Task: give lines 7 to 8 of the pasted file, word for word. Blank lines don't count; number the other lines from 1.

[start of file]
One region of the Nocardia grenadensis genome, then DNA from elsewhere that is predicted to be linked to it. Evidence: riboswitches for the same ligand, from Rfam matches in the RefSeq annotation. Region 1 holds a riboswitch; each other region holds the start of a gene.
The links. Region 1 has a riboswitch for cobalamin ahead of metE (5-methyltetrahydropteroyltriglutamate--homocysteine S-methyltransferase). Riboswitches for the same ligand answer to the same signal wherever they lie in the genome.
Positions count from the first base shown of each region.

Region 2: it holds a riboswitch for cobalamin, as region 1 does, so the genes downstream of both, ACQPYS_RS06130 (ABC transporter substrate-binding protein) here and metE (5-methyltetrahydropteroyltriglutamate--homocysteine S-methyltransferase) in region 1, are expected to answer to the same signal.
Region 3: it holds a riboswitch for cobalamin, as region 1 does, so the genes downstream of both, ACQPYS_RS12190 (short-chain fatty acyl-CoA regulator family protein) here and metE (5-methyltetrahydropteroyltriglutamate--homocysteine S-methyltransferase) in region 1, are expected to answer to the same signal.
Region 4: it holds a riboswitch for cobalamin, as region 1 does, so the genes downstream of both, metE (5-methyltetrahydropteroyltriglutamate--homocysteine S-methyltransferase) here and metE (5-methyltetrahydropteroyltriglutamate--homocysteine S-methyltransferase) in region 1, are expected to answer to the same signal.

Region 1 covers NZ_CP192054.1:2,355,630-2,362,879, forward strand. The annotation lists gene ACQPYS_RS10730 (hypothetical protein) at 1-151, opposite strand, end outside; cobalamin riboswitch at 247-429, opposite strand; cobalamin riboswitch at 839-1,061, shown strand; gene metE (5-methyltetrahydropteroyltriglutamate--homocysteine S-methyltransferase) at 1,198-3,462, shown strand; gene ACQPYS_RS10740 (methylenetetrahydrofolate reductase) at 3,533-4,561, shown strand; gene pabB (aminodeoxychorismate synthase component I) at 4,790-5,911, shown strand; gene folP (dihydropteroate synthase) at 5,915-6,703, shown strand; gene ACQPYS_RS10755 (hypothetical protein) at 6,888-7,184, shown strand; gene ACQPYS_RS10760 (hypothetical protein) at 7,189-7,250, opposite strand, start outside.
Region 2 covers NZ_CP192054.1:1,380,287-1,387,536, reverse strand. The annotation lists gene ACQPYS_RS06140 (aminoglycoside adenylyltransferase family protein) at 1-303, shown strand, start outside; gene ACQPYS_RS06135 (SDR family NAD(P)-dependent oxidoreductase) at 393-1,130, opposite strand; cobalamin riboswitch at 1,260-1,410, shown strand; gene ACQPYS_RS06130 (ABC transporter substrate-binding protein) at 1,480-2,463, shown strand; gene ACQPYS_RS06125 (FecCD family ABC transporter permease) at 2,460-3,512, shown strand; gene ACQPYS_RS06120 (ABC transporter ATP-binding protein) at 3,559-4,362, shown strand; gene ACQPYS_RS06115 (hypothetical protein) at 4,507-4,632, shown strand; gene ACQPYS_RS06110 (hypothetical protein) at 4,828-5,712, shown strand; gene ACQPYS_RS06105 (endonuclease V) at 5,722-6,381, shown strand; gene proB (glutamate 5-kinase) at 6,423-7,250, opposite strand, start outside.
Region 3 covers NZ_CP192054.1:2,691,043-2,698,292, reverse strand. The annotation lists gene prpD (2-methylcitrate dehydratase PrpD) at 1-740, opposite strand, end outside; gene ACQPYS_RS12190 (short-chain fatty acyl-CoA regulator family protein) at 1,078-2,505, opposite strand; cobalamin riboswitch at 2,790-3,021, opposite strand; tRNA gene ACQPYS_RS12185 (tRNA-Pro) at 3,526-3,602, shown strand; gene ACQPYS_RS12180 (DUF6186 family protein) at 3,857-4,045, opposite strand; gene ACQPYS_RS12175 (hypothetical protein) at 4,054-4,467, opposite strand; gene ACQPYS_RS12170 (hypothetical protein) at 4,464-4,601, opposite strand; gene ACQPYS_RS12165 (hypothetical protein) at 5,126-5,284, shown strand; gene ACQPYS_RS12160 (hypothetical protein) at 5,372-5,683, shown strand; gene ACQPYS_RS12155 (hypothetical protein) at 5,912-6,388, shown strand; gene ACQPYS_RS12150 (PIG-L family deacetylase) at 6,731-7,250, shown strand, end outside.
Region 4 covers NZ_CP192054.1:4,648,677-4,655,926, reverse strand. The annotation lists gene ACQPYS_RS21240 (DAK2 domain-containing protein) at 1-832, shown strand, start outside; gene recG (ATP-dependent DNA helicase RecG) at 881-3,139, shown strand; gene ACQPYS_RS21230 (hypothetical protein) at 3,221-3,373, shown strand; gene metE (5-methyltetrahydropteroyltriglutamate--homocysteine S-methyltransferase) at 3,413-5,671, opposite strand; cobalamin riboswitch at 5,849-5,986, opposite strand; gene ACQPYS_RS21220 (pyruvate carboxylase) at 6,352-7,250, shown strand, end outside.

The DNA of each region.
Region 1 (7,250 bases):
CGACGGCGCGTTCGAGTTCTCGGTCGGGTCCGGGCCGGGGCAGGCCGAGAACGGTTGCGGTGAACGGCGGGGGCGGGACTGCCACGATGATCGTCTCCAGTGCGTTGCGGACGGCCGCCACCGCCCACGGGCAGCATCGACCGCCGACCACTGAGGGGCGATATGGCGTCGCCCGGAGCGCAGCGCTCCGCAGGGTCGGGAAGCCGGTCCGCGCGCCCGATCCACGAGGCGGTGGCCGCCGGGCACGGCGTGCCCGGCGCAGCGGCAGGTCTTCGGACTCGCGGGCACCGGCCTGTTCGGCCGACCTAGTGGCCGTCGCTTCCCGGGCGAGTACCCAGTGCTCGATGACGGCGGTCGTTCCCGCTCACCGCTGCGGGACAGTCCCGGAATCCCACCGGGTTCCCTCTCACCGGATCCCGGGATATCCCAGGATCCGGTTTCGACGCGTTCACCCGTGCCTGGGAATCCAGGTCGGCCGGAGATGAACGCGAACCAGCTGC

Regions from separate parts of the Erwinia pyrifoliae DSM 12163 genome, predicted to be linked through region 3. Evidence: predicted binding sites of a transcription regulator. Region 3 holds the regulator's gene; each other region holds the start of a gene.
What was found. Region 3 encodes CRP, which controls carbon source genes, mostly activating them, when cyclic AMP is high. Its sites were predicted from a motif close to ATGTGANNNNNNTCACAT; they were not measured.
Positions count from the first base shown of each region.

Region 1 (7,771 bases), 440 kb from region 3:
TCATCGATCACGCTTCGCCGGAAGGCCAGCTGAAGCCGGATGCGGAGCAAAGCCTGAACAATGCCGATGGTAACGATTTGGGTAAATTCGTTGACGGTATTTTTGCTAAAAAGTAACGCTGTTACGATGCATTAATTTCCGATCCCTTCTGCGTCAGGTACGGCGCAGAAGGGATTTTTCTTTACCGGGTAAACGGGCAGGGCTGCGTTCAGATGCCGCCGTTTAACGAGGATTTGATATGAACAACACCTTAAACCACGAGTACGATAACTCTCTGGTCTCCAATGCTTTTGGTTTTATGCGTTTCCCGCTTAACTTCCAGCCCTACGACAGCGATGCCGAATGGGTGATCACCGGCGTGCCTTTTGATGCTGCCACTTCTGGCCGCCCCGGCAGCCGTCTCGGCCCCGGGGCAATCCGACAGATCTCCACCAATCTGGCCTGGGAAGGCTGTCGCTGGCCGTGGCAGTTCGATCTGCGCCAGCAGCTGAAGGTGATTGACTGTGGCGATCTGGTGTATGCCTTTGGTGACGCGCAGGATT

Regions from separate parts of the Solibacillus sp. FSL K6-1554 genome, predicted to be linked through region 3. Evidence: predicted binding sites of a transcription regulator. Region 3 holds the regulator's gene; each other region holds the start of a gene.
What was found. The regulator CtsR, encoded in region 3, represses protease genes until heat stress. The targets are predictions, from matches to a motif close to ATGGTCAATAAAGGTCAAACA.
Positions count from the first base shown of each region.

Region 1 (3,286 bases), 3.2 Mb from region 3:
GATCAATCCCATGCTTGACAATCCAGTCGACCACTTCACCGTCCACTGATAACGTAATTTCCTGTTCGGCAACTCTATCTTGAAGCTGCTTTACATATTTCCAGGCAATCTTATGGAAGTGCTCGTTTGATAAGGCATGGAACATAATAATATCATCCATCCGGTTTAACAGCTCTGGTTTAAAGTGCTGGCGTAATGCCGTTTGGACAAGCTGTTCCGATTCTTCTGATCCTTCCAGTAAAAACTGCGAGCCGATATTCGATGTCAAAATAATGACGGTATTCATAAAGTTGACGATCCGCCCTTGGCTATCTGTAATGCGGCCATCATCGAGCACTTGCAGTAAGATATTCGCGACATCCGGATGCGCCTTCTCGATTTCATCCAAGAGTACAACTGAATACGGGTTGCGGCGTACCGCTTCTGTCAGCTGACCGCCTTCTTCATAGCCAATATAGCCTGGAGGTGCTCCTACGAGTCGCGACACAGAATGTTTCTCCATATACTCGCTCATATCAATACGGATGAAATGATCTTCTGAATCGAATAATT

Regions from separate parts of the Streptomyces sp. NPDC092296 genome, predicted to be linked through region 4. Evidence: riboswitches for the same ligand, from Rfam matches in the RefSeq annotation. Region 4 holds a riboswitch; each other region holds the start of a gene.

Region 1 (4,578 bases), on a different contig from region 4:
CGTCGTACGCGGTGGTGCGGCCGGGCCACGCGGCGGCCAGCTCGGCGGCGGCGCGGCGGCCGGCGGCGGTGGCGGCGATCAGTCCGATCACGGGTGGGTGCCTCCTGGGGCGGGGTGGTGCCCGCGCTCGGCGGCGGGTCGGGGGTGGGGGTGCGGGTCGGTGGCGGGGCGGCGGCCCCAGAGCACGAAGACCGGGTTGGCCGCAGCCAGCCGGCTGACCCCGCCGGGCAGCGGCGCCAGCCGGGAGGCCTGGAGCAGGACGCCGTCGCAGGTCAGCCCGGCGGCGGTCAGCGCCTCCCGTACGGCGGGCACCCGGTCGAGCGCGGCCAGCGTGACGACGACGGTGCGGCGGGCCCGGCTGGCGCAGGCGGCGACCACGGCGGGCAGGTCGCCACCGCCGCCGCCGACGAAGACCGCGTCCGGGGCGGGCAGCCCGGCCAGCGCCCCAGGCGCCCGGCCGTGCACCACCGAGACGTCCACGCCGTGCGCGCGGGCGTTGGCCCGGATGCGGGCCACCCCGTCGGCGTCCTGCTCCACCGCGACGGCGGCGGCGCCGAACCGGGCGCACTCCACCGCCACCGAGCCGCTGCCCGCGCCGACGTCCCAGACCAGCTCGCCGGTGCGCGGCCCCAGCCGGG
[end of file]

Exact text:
Region 1 covers NZ_CP192054.1:2,355,630-2,362,879, forward strand. The annotation lists gene ACQPYS_RS10730 (hypothetical protein) at 1-151, opposite strand, end outside; cobalamin riboswitch at 247-429, opposite strand; cobalamin riboswitch at 839-1,061, shown strand; gene metE (5-methyltetrahydropteroyltriglutamate--homocysteine S-methyltransferase) at 1,198-3,462, shown strand; gene ACQPYS_RS10740 (methylenetetrahydrofolate reductase) at 3,533-4,561, shown strand; gene pabB (aminodeoxychorismate synthase component I) at 4,790-5,911, shown strand; gene folP (dihydropteroate synthase) at 5,915-6,703, shown strand; gene ACQPYS_RS10755 (hypothetical protein) at 6,888-7,184, shown strand; gene ACQPYS_RS10760 (hypothetical protein) at 7,189-7,250, opposite strand, start outside.
Region 2 covers NZ_CP192054.1:1,380,287-1,387,536, reverse strand. The annotation lists gene ACQPYS_RS06140 (aminoglycoside adenylyltransferase family protein) at 1-303, shown strand, start outside; gene ACQPYS_RS06135 (SDR family NAD(P)-dependent oxidoreductase) at 393-1,130, opposite strand; cobalamin riboswitch at 1,260-1,410, shown strand; gene ACQPYS_RS06130 (ABC transporter substrate-binding protein) at 1,480-2,463, shown strand; gene ACQPYS_RS06125 (FecCD family ABC transporter permease) at 2,460-3,512, shown strand; gene ACQPYS_RS06120 (ABC transporter ATP-binding protein) at 3,559-4,362, shown strand; gene ACQPYS_RS06115 (hypothetical protein) at 4,507-4,632, shown strand; gene ACQPYS_RS06110 (hypothetical protein) at 4,828-5,712, shown strand; gene ACQPYS_RS06105 (endonuclease V) at 5,722-6,381, shown strand; gene proB (glutamate 5-kinase) at 6,423-7,250, opposite strand, start outside.